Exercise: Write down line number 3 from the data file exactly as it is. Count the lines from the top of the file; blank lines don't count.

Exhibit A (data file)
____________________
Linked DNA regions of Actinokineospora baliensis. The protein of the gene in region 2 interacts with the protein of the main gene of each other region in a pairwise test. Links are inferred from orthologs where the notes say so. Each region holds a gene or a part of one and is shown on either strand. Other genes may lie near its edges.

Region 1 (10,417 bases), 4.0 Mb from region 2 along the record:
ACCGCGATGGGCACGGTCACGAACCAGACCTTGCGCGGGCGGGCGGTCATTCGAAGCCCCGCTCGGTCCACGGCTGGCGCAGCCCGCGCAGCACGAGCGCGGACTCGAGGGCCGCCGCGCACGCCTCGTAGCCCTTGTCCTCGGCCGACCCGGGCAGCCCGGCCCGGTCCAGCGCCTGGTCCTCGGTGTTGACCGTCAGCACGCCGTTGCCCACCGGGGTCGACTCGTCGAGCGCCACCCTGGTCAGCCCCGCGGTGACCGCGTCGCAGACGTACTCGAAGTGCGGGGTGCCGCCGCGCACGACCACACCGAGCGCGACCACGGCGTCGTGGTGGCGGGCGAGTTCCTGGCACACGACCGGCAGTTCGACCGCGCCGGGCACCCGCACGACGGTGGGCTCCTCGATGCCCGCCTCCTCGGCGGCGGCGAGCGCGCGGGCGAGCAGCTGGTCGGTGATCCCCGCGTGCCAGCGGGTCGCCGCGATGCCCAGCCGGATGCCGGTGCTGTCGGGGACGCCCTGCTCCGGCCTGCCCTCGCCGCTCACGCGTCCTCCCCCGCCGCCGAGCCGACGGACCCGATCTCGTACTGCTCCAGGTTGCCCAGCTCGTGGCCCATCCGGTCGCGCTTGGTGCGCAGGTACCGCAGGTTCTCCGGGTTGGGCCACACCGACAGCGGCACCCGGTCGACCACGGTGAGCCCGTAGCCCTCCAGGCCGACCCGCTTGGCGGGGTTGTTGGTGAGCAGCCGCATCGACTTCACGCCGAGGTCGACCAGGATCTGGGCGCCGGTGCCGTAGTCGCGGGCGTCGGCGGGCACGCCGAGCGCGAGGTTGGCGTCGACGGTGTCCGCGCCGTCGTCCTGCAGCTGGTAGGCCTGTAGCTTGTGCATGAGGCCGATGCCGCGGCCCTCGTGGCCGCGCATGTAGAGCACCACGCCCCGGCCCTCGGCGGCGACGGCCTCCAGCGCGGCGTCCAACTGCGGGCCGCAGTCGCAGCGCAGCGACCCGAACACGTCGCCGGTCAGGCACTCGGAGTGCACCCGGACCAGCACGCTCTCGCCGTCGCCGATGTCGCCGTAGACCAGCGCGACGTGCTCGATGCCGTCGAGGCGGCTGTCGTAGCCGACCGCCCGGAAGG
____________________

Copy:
ACCGCGATGGGCACGGTCACGAACCAGACCTTGCGCGGGCGGGCGGTCATTCGAAGCCCCGCTCGGTCCACGGCTGGCGCAGCCCGCGCAGCACGAGCGCGGACTCGAGGGCCGCCGCGCACGCCTCGTAGCCCTTGTCCTCGGCCGACCCGGGCAGCCCGGCCCGGTCCAGCGCCTGGTCCTCGGTGTTGACCGTCAGCACGCCGTTGCCCACCGGGGTCGACTCGTCGAGCGCCACCCTGGTCAGCCCCGCGGTGACCGCGTCGCAGACGTACTCGAAGTGCGGGGTGCCGCCGCGCACGACCACACCGAGCGCGACCACGGCGTCGTGGTGGCGGGCGAGTTCCTGGCACACGACCGGCAGTTCGACCGCGCCGGGCACCCGCACGACGGTGGGCTCCTCGATGCCCGCCTCCTCGGCGGCGGCGAGCGCGCGGGCGAGCAGCTGGTCGGTGATCCCCGCGTGCCAGCGGGTCGCCGCGATGCCCAGCCGGATGCCGGTGCTGTCGGGGACGCCCTGCTCCGGCCTGCCCTCGCCGCTCACGCGTCCTCCCCCGCCGCCGAGCCGACGGACCCGATCTCGTACTGCTCCAGGTTGCCCAGCTCGTGGCCCATCCGGTCGCGCTTGGTGCGCAGGTACCGCAGGTTCTCCGGGTTGGGCCACACCGACAGCGGCACCCGGTCGACCACGGTGAGCCCGTAGCCCTCCAGGCCGACCCGCTTGGCGGGGTTGTTGGTGAGCAGCCGCATCGACTTCACGCCGAGGTCGACCAGGATCTGGGCGCCGGTGCCGTAGTCGCGGGCGTCGGCGGGCACGCCGAGCGCGAGGTTGGCGTCGACGGTGTCCGCGCCGTCGTCCTGCAGCTGGTAGGCCTGTAGCTTGTGCATGAGGCCGATGCCGCGGCCCTCGTGGCCGCGCATGTAGAGCACCACGCCCCGGCCCTCGGCGGCGACGGCCTCCAGCGCGGCGTCCAACTGCGGGCCGCAGTCGCAGCGCAGCGACCCGAACACGTCGCCGGTCAGGCACTCGGAGTGCACCCGGACCAGCACGCTCTCGCCGTCGCCGATGTCGCCGTAGACCAGCGCGACGTGCTCGATGCCGTCGAGGCGGCTGTCGTAGCCGACCGCCCGGAAGG